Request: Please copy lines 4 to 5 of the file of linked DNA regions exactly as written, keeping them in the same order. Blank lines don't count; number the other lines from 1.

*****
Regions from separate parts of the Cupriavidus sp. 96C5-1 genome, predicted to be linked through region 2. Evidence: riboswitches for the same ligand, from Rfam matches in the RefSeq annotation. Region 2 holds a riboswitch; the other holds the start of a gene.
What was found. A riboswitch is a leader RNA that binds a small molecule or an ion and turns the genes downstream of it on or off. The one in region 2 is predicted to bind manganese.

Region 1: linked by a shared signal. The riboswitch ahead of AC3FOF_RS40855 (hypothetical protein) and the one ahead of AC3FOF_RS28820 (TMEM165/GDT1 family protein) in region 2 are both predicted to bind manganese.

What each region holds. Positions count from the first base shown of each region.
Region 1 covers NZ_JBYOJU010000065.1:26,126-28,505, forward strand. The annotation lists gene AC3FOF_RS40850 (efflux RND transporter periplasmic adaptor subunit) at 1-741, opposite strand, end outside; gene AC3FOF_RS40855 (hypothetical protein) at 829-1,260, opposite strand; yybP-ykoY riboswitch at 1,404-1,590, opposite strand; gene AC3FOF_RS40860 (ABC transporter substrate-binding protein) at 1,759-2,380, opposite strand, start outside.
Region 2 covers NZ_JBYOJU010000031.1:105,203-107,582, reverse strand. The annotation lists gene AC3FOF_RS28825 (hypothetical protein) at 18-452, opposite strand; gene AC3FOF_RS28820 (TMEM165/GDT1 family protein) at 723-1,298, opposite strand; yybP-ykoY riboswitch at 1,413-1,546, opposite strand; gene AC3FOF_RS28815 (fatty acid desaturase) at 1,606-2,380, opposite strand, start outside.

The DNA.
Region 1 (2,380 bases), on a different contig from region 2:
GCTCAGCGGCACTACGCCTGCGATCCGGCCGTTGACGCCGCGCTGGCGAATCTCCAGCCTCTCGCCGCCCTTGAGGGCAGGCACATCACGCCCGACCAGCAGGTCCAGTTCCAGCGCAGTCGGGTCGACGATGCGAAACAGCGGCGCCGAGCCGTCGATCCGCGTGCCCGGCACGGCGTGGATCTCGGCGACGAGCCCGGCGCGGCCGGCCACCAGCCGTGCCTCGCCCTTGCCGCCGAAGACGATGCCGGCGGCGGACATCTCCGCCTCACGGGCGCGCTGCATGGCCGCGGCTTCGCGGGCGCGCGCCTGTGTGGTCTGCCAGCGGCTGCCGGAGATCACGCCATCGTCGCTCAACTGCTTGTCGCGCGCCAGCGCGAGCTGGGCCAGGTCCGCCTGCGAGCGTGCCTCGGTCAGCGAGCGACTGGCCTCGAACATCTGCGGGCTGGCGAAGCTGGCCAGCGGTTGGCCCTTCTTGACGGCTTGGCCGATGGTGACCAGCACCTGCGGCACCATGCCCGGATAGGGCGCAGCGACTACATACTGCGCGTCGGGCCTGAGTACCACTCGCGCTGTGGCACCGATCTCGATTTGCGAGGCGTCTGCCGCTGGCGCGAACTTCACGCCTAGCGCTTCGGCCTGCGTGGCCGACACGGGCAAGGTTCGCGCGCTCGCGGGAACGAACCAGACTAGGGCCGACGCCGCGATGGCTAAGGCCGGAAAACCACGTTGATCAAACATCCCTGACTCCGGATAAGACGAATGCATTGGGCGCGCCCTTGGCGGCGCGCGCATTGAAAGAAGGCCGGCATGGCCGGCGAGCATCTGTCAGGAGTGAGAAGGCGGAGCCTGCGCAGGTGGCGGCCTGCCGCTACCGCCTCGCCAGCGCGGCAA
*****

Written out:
What each region holds. Positions count from the first base shown of each region.
Region 1 covers NZ_JBYOJU010000065.1:26,126-28,505, forward strand. The annotation lists gene AC3FOF_RS40850 (efflux RND transporter periplasmic adaptor subunit) at 1-741, opposite strand, end outside; gene AC3FOF_RS40855 (hypothetical protein) at 829-1,260, opposite strand; yybP-ykoY riboswitch at 1,404-1,590, opposite strand; gene AC3FOF_RS40860 (ABC transporter substrate-binding protein) at 1,759-2,380, opposite strand, start outside.